In the opening half, Wisconsin shot just 34.8 percent from the floor, committed eight turnovers and only dished out six assists. Wisconsin finished the game with nine assists and 11 turnovers, marking just the third time this season the Badgers made more mistakes with the ball - at UNLV (9-15); and vs. Milwaukee (11-13). As a result of the sloppy first half, Butler had a 15 to 1 advantage on points off turnovers.
"We just made plays that were uncharacteristic of us, trying to force some things," senior Jon Leuer said. "You've got to credit Butler, though. They did a good job defensively, and just made plays that we normally don't."
It also didn't help that junior Jordan Taylor started off slow. After shooting 2 of 16 from the floor against Kansas State, Taylor start 2 of 7 from the floor and made only 2 of 6 free throws. UW shot 4 of 8 in the opening 20 minutes, finishing 13 of 19 to fall short of the free throw record of 82.3 percent.
"It was just kind of one of those nights, the ball wasn't going through the hoop," said Taylor. "It's frustrating, definitely frustrating, especially when you end your season like that."
- Wisconsin was looking for some energy coming out of halftime to try to chip in to a 9-point Butler lead. Problem was that the Badgers settled too much for tough outside jump shots and when they had the open looks, didn't knock them down. Wisconsin didn't score for the first 5:57 in the second half, went point less for 9:07 and went without a field goal for 11:40, a span of 17 straight misses from the floor.
When Mike Bruesewitz finally made a field goal in the second half, the lead had swelled from 9 to 16.
It got so bad that the patented ‘swing offense' that got so much publicity this week for being deliberate with its shot selection, using back cuts, high pick and rolls and inside-outside action turned into a quick shot.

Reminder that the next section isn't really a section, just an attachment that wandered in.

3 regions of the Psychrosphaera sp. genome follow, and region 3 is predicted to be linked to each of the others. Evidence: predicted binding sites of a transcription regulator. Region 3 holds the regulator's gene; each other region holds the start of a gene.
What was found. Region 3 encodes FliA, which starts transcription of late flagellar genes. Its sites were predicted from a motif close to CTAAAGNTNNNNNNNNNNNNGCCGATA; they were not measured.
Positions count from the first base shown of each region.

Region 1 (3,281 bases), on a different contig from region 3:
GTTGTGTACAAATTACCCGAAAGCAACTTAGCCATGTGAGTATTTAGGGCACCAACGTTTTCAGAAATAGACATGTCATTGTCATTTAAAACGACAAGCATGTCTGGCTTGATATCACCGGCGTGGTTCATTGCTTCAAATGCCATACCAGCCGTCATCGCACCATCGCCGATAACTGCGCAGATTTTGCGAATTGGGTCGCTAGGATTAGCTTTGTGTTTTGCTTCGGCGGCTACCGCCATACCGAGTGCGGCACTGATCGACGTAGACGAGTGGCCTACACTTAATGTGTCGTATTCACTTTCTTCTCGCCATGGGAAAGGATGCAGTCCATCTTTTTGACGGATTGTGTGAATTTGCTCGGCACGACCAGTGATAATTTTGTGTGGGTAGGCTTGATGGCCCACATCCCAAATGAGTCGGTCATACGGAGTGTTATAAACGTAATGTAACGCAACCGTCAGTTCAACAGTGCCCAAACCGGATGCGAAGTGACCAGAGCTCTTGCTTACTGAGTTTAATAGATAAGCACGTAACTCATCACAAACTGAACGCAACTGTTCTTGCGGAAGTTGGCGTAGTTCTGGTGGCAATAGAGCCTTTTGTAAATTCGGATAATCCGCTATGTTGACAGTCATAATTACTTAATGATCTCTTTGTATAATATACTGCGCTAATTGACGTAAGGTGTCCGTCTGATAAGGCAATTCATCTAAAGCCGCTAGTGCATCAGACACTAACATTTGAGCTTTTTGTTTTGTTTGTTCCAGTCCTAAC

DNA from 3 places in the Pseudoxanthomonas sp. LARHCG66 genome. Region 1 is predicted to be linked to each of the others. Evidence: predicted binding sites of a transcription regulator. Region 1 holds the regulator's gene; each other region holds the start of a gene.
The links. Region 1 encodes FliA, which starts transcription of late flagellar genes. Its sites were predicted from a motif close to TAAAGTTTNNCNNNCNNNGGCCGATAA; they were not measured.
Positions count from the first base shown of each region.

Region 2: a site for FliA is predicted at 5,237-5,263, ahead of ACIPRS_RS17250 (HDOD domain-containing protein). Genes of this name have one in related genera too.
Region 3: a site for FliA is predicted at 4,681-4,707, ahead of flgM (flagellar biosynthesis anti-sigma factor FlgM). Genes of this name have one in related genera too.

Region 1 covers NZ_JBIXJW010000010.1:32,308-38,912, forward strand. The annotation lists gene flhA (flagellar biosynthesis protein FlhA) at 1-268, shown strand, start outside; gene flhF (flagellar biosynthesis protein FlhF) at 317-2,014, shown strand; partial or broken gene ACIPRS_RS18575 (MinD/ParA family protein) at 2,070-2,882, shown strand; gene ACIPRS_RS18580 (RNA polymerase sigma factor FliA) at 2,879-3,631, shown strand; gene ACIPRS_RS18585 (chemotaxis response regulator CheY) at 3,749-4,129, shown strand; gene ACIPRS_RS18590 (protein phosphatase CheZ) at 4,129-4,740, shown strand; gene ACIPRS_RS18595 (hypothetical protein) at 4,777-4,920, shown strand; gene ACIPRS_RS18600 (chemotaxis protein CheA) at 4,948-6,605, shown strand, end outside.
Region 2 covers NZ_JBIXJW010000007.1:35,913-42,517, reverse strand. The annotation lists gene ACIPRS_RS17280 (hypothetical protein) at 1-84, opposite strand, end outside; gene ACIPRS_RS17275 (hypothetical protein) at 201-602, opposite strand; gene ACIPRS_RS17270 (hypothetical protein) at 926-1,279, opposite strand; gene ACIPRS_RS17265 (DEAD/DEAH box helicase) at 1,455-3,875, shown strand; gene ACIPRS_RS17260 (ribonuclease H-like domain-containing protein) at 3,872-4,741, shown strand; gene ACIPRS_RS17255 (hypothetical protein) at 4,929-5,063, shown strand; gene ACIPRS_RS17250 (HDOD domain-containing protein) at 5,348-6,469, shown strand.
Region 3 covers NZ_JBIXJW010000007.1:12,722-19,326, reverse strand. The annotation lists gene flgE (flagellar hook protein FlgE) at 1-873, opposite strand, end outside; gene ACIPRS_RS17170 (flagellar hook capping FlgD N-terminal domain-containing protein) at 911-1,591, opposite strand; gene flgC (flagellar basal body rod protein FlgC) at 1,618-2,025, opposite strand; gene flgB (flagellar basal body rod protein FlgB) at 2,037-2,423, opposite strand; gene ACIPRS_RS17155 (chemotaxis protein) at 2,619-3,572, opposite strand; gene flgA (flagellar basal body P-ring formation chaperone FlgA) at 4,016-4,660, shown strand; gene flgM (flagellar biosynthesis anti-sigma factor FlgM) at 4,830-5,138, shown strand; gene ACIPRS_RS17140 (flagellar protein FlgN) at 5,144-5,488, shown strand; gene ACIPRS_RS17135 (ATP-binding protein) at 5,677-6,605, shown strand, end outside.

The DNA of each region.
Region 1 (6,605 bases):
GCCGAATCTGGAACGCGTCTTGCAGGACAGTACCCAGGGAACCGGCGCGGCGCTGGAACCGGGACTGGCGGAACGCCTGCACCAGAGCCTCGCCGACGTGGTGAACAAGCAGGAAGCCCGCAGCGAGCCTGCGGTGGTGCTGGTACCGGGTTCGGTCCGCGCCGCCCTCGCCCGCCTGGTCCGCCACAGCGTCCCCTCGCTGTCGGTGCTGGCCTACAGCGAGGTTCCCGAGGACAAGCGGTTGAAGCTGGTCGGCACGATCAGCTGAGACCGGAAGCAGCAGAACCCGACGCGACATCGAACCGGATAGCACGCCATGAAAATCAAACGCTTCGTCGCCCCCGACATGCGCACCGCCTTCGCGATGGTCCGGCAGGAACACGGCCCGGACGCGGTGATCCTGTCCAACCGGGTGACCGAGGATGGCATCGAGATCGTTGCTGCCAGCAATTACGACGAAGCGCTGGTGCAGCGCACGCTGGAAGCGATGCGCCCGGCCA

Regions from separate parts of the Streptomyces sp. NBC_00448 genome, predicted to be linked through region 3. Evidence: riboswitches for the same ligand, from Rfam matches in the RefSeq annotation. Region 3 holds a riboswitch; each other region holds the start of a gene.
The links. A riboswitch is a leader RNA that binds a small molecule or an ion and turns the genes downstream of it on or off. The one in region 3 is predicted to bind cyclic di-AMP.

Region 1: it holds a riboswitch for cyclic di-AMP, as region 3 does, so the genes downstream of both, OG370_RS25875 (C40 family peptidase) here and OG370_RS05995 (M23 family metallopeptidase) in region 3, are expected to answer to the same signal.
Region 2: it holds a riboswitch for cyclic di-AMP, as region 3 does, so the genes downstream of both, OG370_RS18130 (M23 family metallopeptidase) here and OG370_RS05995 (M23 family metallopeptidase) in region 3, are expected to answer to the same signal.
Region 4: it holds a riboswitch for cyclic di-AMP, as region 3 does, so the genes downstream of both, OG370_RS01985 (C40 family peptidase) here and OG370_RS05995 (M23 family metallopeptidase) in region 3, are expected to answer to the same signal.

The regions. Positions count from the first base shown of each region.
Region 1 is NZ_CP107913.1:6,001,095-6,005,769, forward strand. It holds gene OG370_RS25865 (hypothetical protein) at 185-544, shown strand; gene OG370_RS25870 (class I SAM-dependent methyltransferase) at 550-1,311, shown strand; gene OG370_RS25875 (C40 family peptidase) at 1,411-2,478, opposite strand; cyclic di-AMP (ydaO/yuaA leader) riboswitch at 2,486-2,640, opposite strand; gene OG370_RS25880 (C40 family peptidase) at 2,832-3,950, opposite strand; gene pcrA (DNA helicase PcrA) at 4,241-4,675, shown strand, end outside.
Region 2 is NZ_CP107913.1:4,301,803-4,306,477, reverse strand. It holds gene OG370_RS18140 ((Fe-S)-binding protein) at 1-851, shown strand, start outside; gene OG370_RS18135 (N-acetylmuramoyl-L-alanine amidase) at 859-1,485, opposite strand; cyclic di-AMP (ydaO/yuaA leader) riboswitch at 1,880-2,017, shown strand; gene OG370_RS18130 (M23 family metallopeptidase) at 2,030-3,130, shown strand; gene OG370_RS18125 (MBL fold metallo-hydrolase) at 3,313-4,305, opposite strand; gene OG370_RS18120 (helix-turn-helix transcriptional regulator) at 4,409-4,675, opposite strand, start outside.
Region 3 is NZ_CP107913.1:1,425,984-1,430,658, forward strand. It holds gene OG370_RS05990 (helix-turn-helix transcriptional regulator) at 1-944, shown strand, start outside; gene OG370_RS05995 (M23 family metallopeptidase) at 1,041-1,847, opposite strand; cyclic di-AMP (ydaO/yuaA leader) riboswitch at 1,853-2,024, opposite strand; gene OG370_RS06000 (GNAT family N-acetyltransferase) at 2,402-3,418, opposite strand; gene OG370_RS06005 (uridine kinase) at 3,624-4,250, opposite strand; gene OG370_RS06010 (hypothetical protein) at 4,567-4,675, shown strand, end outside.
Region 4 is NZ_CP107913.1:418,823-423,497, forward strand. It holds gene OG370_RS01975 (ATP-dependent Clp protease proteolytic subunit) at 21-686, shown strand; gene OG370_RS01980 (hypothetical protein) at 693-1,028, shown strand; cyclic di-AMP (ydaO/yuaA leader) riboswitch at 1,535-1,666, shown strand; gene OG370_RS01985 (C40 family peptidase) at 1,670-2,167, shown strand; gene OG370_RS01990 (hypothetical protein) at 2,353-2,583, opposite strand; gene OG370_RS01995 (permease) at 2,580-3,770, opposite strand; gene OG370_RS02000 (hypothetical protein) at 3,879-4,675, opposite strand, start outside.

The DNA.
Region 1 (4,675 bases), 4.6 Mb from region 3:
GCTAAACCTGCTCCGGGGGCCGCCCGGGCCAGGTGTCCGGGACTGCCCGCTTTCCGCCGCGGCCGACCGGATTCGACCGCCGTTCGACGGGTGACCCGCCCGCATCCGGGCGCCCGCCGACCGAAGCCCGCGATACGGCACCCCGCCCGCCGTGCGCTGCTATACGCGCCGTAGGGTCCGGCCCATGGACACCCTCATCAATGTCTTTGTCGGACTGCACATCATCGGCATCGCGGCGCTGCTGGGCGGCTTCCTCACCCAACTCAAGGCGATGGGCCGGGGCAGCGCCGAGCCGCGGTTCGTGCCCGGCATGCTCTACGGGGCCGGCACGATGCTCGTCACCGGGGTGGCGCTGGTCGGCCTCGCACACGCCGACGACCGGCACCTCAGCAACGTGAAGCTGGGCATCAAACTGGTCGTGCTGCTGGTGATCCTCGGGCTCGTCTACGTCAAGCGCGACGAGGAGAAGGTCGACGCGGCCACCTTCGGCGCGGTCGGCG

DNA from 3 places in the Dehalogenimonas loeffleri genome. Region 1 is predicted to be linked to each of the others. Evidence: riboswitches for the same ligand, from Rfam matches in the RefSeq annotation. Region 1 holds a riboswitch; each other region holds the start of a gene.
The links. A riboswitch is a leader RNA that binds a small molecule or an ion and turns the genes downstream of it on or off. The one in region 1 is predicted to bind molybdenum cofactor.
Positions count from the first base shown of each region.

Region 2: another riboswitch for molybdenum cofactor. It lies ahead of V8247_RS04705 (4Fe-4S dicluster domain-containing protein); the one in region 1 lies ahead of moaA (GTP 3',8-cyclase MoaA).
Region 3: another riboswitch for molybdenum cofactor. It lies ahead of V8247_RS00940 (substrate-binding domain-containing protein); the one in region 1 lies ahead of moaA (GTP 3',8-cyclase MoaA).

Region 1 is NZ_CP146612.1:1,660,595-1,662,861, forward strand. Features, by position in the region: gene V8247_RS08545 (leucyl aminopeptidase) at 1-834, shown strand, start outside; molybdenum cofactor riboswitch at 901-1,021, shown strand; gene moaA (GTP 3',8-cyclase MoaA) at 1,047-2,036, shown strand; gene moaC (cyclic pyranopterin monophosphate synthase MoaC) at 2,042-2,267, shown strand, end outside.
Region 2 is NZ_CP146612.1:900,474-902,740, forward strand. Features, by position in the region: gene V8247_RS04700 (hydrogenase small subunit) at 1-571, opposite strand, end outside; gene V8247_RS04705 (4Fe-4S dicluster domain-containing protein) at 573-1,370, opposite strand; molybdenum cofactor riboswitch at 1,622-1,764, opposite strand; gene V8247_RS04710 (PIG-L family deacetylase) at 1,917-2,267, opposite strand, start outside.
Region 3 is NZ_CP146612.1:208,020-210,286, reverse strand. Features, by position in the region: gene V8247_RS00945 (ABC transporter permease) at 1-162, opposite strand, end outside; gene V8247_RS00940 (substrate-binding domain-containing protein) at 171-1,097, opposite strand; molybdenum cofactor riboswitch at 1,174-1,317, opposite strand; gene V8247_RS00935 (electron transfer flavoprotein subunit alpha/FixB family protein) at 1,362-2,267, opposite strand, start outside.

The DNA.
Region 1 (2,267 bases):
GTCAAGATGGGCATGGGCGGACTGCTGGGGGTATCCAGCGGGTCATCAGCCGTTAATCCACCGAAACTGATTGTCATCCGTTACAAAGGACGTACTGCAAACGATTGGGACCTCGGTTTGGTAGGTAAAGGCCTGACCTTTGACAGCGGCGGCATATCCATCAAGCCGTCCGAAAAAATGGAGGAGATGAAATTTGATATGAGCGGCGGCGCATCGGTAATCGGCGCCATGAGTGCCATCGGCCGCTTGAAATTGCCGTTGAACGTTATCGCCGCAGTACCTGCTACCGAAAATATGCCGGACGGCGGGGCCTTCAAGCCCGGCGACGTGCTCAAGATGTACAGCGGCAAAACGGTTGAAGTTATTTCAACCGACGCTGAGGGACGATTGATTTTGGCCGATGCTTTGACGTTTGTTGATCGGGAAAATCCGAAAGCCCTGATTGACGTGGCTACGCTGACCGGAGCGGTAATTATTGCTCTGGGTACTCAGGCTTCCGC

"Well, we touched the post four out of five times, come away with nothing," said UW coach Bo Ryan to the second half start. "You need to score. You need to dent and get numbers moving on the score board. And once we didn't score inside, I think the guys got a little gun-shy and then we started looking to hit some from the outside, and then we'd get some go in and out, and that didn't work. I really liked the way we touched the post, and you've got to come away with something, either a foul, a bucket or both."
- Wisconsin has relied all season on the production of Taylor and senior Jon Leuer, production that wasn't there tonight for the Badgers. Taylor finished with 22 points, but was just 6 of 19 from the field. Leuer ended his UW career on the sourest of notes. Not only did he foul out, Leuer, who was averaging a team-best 18.7 points per game, shot 1 of 12 from the floor and finished with only 3 points.
Wisconsin finished by shooting 30.4 percent (17 of 56) from the floor and 24.1 percent (7 of 29) from 3-point range.
"I mean, you've got Jon Leuer 1 for 12?" Ryan questioned. "He's a good player, very good player, and he works hard. There wasn't anything about some of those shots, he hit his first one, and he had some of the most wide-open threes. Nobody in our league -- he doesn't get those wide-open looks. Maybe he needed to be guarded a little closer."
- Wisconsin made Badger fans turn their TV back on when they went on a 17-4 run over a seven-plus minute stretch, bringing the score to 56-52 with 37 seconds left by using a full-court press to get turnovers and Taylor hitting some perimeter shots. But when the game turned into a free-throw contest, Butler put the nail in the coffin, hitting 5 of its last 6 free throws to keep the game at two possessions.
"We just needed to put a few more minutes together here tonight so we could keep dancing," Ryan said, "but the music stopped playing."
- Taylor's 22 points gives him 1,001 for his career, making him the 36th player in UW history and ninth player under Bo Ryan to reach that mark.
- In the last five NCAA Tournament appearances, Wisconsin has lost to five straight mid major opponents: UNLV ('07), Davidson ('08), Xavier ('09), Cornell ('10), Butler ('11).